In context: The Oort cloud is a cloud-like structure that scientists believe surrounds the Solar System, essentially behaving like the outermost limit of the Sun's gravitational influence in the Milky Way. The cloud-like structure is mainly composed of icy debris which replenishes the Solar System with its long-period comets, but it could also host a yet unknown, giant-like planet.
Speculationn about a hypothetical ninth planet (sorry Pluto) in the Solar System have long been focused on Planet X, but a recently published study proposes that an unknown, large planet could be hiding far beyond standard planetary orbits. This Uranus or Jupiter-like planet would orbit the Solar System – and not just the Sun – within the Oort cloud, meaning that it would dwell in the outermost limit of the Sun's gravitational pull.
According to the study, these theoretical Oort cloud (exo)planets could be a standard feature for one in every 200 - 3,000 stars, which is likely an overestimation as the researchers didn't account for instabilities taking place during the formation of a star and its planetary disk.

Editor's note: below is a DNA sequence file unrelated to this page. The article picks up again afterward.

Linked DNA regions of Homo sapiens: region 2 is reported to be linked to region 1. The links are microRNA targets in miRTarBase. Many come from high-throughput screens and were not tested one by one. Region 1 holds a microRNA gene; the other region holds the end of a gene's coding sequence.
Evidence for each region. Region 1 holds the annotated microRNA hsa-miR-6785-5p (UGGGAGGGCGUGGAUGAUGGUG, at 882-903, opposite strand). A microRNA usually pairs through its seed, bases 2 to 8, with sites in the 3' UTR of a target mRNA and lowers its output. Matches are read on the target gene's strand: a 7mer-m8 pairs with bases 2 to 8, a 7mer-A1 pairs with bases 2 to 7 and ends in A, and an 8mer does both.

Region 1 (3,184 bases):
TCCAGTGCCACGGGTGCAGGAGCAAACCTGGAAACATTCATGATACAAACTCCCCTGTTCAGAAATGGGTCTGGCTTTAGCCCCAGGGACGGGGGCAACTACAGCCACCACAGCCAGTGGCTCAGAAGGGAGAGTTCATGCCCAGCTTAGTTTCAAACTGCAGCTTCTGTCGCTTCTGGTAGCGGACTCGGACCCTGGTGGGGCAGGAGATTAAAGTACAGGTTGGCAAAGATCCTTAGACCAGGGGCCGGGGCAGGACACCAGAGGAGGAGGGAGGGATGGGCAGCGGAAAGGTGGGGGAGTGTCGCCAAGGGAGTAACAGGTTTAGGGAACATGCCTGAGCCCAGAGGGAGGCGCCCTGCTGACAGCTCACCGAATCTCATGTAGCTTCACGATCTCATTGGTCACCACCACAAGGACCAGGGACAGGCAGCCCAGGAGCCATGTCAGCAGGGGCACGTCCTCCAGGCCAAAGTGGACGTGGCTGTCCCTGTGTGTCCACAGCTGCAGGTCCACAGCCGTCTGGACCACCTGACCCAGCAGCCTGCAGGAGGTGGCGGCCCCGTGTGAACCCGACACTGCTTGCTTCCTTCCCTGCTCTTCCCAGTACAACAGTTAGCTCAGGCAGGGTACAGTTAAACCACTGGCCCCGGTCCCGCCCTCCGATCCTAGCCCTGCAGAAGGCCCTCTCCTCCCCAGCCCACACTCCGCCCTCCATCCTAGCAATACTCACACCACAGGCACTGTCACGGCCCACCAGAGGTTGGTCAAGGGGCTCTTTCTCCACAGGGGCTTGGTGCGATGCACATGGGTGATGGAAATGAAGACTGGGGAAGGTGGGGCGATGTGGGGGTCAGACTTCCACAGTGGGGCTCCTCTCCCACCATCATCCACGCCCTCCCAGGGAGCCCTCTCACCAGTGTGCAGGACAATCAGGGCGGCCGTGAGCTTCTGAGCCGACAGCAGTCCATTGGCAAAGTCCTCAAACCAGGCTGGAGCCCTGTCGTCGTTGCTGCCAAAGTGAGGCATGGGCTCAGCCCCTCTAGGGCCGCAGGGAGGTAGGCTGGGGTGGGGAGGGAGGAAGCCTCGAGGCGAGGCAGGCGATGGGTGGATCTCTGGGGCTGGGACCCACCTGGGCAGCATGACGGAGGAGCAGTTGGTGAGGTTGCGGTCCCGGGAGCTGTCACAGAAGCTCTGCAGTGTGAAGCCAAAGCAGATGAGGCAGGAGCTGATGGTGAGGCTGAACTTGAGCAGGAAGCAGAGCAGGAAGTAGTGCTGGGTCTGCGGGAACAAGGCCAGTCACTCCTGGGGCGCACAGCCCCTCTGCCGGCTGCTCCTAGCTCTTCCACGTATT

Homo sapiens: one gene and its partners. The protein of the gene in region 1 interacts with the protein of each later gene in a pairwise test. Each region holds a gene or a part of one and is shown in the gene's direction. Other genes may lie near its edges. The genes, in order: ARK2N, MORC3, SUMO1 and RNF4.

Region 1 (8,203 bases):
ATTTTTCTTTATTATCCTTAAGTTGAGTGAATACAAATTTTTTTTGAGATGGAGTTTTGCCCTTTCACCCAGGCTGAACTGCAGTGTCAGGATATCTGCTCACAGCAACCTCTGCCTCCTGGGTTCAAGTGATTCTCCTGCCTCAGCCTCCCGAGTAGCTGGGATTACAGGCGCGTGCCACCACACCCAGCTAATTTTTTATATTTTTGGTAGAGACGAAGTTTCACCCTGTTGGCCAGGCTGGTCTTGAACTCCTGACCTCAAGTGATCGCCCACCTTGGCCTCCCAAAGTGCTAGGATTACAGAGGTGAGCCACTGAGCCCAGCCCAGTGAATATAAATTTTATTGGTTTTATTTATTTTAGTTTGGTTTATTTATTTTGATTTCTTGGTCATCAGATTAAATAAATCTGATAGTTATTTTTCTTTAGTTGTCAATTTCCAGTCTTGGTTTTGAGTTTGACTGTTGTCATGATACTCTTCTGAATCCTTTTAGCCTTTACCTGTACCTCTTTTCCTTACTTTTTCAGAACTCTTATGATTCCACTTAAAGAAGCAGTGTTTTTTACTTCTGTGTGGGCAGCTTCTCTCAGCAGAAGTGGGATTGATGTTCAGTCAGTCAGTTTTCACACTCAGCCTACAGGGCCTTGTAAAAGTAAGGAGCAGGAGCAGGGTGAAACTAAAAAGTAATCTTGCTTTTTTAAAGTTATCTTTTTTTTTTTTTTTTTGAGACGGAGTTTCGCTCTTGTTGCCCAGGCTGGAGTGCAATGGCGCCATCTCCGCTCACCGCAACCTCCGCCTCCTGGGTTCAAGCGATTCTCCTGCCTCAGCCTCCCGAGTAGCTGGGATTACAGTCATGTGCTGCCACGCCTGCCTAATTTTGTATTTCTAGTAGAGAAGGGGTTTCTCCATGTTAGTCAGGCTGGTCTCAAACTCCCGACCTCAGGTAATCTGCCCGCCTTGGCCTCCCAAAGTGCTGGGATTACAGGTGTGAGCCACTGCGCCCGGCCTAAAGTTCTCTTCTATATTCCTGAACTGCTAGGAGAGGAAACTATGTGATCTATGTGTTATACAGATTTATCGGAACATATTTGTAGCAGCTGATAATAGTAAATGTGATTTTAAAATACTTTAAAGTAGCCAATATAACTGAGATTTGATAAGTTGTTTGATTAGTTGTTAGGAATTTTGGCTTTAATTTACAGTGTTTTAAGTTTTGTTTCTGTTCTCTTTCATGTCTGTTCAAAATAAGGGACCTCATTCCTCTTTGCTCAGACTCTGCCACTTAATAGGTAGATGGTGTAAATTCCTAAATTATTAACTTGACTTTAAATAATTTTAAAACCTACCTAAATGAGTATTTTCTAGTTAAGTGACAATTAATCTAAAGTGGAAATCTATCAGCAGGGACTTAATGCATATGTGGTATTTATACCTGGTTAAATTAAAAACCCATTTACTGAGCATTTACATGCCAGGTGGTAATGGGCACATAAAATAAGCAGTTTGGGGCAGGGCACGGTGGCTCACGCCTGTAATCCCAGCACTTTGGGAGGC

Scientists from the French National Centre for Scientific Research (CNRS) and other research institutions ran complex "N-body simulations" of dynamical instabilities to assess how a large planet could be cast out of a solar system, or how an already established planetary system could capture a runaway planet strolling through the galactic plane.
The estimated fraction of ejected planets that are trapped in the Oort clouds ranges from 1 to 10%, the study says, which is depending on the initial planetary mass distribution during the system's creation. If the Solar System's dynamical instability "happened after birth cluster dissolution," the study continues, there's a 7% chance that an ice giant could be captured in the Sun's Oort cloud.
Therefore, the unknown giant planet at the edge of the Solar System could likely be a wandering exo-planet that was captured by the Sun's gravitational influence after the formation of the Solar System.
The Oort cloud surrounds the Sun at distances ranging from 2,000 to 200,000 AU, or 0.03 to 3.2 light-years, which means that the aforementioned gravitational pull is pretty weak compared to what keeps the eight (confirmed) planets in the Solar System in place.